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Genre: Action
Min OS X: 10.6

LEGO Harry Potter: Years 1-4
February 14, 2011 | Jon Carr

Click to enlarge

Harry Takes On Mandrakes

Mac OS X: 10.6 | CPU: 1.4 GHz Intel Processor | RAM: 1 GB | HD Space: 8 GB Graphics: 128 MB - The following cards are NOT supported: NVIDIA 7xxx series and Intel GMA series.

Two things most kids like are LEGO toys and Harry Potter novels. Heck, I used to love LEGO products growing up, and the Harry Potter books. How does this merging of toys and fiction hold up? Does LEGO Harry Potter: Years 1-4 from Feral Interactive successfully capture the magic of the books and the fun of LEGO at the same time? Let's find out!

The story covers the first four books, each year signifying a book in terms of the timeline. So starting with Harry being delivered to the Dursely's all the way to the ending of the Tri-Wizard Tournament in year 4. Your experience of the game will certainly be greater if you can tell Draco from Dobby, but it's easily accessible nonetheless. The game follows the movies more than the books, but this isn't a negative. There are some diversions from the exact lore, but it's done with such charm and humor you won't mind. Since this is primarily a kid's game, any frightening or violent scenes have been toned down to be silly or amusing instead. There is also minimal combat, usually only with boss characters or particular instances like the troll in the bathroom for example. The developers pulled this off well, and it's just the right balance.

The world of Harry Potter and Hogwarts (the school) is a well crafted fiction, and as a fan I enjoyed running around seeing it recreated in LEGO fashion. The level of detail and atmosphere is strong whether you are running about the halls of Hogwarts or fending off creatures in the Forbidden Forest. There is a lot going on in any given scene and each area is filled with objects, characters or scenery you can play with.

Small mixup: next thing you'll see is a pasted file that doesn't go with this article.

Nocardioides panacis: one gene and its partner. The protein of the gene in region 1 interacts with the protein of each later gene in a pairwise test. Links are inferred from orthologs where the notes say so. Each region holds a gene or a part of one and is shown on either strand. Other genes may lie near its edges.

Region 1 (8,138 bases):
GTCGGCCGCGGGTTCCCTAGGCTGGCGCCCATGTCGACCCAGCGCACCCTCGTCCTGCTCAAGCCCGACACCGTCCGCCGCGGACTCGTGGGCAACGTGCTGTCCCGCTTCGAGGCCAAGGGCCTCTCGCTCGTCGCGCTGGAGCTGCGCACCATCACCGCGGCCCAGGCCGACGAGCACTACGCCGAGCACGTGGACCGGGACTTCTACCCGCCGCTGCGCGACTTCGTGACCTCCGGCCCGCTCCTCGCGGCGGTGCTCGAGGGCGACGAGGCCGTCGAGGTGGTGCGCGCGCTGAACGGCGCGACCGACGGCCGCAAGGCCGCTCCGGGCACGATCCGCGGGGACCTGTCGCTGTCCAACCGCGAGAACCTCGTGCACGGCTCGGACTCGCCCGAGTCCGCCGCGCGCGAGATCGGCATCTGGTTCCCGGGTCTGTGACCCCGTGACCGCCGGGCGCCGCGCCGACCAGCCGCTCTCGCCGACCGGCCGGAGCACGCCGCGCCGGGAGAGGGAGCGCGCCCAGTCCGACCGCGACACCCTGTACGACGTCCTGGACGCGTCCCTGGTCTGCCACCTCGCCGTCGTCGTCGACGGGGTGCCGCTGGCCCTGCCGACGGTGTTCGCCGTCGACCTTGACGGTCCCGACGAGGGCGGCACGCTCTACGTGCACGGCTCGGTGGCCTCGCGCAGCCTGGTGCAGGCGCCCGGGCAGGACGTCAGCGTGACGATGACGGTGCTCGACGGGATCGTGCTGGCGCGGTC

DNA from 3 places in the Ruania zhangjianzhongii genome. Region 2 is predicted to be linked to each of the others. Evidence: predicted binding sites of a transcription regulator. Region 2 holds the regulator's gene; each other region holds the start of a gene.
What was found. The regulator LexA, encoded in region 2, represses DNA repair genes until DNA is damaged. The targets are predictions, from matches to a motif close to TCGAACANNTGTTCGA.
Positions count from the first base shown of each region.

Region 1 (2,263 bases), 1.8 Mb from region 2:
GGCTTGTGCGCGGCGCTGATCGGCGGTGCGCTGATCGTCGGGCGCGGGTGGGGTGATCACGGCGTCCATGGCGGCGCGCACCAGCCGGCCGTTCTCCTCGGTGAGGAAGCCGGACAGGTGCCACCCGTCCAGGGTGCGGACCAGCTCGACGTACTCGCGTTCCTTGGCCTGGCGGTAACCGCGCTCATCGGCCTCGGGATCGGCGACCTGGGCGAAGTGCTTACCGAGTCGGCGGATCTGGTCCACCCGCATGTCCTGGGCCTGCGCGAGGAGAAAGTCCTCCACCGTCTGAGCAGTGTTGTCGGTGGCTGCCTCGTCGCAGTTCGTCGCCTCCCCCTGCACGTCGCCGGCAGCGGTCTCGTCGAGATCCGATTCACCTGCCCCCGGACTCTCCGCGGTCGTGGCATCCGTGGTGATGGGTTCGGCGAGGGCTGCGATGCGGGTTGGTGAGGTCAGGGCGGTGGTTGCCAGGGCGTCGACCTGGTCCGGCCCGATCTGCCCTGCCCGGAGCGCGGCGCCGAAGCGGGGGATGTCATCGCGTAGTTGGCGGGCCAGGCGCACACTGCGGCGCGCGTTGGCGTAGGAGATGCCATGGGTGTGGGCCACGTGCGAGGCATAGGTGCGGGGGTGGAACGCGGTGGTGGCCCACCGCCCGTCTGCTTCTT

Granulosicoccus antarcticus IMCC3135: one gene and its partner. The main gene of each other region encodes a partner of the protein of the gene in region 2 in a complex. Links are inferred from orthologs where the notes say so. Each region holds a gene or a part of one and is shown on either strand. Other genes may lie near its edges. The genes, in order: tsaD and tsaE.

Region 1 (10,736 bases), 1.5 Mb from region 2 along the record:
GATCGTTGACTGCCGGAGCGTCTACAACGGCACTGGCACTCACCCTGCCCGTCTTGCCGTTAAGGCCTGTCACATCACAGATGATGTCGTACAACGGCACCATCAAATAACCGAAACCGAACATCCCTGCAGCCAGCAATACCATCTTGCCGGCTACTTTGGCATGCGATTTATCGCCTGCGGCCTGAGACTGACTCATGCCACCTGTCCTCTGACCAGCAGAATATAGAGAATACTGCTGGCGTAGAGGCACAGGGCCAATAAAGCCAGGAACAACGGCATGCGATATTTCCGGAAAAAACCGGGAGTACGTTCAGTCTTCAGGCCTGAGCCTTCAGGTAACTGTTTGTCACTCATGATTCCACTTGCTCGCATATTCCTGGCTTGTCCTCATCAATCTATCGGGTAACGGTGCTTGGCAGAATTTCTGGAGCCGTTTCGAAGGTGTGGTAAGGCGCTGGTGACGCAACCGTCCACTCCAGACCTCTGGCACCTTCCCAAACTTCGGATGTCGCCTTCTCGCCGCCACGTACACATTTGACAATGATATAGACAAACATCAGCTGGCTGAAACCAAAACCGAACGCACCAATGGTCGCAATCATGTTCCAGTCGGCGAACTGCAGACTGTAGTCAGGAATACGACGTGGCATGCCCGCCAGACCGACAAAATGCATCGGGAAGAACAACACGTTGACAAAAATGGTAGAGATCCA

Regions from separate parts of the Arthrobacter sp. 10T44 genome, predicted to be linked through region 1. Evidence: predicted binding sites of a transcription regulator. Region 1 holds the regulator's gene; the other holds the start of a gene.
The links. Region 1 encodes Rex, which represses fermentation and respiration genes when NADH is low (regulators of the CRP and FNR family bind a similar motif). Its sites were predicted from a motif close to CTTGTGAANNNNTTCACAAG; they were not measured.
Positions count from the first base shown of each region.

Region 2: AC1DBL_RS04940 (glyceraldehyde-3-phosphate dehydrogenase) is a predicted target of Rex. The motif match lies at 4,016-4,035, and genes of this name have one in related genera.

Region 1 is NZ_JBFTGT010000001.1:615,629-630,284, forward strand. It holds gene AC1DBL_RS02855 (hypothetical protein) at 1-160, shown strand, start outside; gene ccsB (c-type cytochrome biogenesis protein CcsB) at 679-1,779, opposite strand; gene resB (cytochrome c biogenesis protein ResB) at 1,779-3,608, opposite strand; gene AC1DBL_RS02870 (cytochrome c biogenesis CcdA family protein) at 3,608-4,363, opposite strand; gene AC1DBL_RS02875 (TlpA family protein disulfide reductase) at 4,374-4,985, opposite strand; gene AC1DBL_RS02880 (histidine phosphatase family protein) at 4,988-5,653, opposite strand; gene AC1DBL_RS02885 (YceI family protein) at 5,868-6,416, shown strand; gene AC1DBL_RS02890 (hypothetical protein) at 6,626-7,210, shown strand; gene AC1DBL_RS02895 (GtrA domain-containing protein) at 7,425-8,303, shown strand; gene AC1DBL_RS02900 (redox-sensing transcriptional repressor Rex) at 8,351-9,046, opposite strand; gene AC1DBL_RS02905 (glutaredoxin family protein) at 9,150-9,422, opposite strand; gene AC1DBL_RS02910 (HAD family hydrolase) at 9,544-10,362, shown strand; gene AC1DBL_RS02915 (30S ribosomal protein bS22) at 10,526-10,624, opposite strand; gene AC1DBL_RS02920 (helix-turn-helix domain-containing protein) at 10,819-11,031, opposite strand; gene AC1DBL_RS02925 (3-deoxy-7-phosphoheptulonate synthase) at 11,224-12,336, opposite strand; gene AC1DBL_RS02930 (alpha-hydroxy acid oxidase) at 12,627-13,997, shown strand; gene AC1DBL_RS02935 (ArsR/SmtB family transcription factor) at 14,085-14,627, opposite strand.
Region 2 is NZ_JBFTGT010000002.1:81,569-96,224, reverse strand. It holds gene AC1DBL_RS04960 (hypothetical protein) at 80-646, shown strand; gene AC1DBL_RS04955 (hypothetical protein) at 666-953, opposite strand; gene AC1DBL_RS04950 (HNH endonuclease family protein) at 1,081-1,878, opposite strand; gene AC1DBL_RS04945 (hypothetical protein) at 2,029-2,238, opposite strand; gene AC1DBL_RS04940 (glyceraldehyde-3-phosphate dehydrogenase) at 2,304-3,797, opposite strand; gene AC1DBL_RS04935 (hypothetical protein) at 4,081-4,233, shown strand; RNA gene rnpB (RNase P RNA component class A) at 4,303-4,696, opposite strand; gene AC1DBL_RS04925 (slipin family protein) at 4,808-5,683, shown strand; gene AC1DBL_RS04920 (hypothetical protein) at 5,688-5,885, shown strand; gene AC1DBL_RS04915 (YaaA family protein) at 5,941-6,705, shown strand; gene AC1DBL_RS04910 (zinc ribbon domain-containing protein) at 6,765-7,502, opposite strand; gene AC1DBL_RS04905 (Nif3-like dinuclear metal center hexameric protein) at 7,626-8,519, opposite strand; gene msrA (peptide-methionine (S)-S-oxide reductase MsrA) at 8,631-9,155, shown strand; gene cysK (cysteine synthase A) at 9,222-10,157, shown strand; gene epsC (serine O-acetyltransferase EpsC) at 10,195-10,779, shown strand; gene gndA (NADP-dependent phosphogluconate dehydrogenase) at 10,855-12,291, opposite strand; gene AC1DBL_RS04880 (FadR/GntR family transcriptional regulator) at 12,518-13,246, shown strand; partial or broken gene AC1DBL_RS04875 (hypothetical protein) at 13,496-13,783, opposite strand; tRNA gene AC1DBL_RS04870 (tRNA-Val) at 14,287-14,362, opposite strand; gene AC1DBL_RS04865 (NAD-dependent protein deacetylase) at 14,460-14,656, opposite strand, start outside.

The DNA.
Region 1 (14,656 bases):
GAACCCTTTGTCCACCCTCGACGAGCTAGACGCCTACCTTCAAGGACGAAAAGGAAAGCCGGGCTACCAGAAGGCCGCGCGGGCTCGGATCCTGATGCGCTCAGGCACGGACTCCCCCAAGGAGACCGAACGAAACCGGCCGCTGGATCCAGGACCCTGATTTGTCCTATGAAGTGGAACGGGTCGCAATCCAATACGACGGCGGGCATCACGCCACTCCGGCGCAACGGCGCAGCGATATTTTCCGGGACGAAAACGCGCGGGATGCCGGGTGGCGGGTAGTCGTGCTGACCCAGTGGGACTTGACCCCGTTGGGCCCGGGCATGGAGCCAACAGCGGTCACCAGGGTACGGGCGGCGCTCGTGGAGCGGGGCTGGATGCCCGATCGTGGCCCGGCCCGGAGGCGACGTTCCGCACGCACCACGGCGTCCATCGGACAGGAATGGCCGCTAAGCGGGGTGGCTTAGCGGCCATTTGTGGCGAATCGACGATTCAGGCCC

Playing is straightforward. You always start in the Leaky Cauldron and you can replay a level with characters you've unlocked, or head off to Diagon Alley to buy new stuff. If you want to continue the story you just go to Hogwarts and start following the ghost of Nearly Headless Nick to the next mission.

The majority of your time will be spent gathering LEGO studs, solving puzzles, learning to cast new spells and doing platforming. But there are lots of other things to do like Quidditch and places to go along the story, such as Ron's house. The controls handle well, and it's great to see the unique magic system intact and put to good use. Even outside of puzzles or a boss fight, spells are fun. You can levitate other students, freeze people into block of ice on Diagon Alley, or just zap off your spells to see the fireworks. Those looking for a challenge won't find it here as the game is very forgiving, and never proves to be difficult. Most spells are auto-targeted and if you fall off a ledge or lose all your health you just fall to bits then appear back where you where, making platforming easy should you miss a jump. You do lose some LEGO studs upon "death" but it's not significant enough to be a penalty.

LEGO Harry Potter is very good at constantly rewarding you as you play, so every minute you feel like you've accomplished something. This isn't just a facade, as all the things you collect serve a purpose. The more LEGO bits you gather, the more spells and trinkets you can buy. The more Gold Bricks you find, the more bonus levels you unlock. While you can get away with simply plowing through the levels and story, it's a lot more fun to explore nooks and crannies, looking for secrets and House crests. Those "must find everything" types will eat their heart out as the game is bursting with collectibles and things to discover. Every level gives you a percentage completion so you will know when you've done everything.

Unless you have a gamepad, you will be playing on the keyboard. This is awkward and uncomfortable for any length of time, though the controls are simple enough. To be fair a gamepad is a recommended accessory, but if you are new to this style of game, it's unlikely you're going to have one. There is also a co-op mode, which can be done on the same keyboard for split-screen action. Since there are always 2 or 3 characters following Harry around or at least 2 characters on the screen at all times, this works rather well. A number of puzzles require two people to solve, and the AI does a good job if you don't have a second person to help. In a neat bit of tech, Feral also made the controllers hot-swappable. This means you could switch around a PS2, PS3 or Xbox controller as you like and it even updates the controls on the screen for you.


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